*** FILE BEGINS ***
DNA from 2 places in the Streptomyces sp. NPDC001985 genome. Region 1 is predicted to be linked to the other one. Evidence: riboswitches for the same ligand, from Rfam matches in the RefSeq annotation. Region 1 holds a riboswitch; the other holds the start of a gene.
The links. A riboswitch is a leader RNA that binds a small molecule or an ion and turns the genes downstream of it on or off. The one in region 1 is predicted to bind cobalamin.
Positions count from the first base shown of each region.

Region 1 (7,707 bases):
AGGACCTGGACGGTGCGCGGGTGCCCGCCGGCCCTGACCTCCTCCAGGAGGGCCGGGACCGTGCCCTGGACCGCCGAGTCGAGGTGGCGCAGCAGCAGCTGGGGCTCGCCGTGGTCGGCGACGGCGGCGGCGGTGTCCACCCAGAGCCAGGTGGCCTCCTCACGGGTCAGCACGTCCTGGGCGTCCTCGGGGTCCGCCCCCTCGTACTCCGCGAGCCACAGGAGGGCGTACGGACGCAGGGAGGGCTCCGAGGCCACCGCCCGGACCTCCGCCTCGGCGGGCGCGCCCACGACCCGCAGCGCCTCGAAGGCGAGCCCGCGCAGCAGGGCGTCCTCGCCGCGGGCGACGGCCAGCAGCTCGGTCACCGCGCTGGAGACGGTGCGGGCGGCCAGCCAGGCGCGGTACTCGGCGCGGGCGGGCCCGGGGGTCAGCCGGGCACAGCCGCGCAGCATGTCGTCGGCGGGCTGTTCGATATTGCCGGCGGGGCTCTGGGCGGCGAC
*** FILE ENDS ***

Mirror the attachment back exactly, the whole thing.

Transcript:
DNA from 2 places in the Streptomyces sp. NPDC001985 genome. Region 1 is predicted to be linked to the other one. Evidence: riboswitches for the same ligand, from Rfam matches in the RefSeq annotation. Region 1 holds a riboswitch; the other holds the start of a gene.
The links. A riboswitch is a leader RNA that binds a small molecule or an ion and turns the genes downstream of it on or off. The one in region 1 is predicted to bind cobalamin.
Positions count from the first base shown of each region.

Region 1 (7,707 bases):
AGGACCTGGACGGTGCGCGGGTGCCCGCCGGCCCTGACCTCCTCCAGGAGGGCCGGGACCGTGCCCTGGACCGCCGAGTCGAGGTGGCGCAGCAGCAGCTGGGGCTCGCCGTGGTCGGCGACGGCGGCGGCGGTGTCCACCCAGAGCCAGGTGGCCTCCTCACGGGTCAGCACGTCCTGGGCGTCCTCGGGGTCCGCCCCCTCGTACTCCGCGAGCCACAGGAGGGCGTACGGACGCAGGGAGGGCTCCGAGGCCACCGCCCGGACCTCCGCCTCGGCGGGCGCGCCCACGACCCGCAGCGCCTCGAAGGCGAGCCCGCGCAGCAGGGCGTCCTCGCCGCGGGCGACGGCCAGCAGCTCGGTCACCGCGCTGGAGACGGTGCGGGCGGCCAGCCAGGCGCGGTACTCGGCGCGGGCGGGCCCGGGGGTCAGCCGGGCACAGCCGCGCAGCATGTCGTCGGCGGGCTGTTCGATATTGCCGGCGGGGCTCTGGGCGGCGAC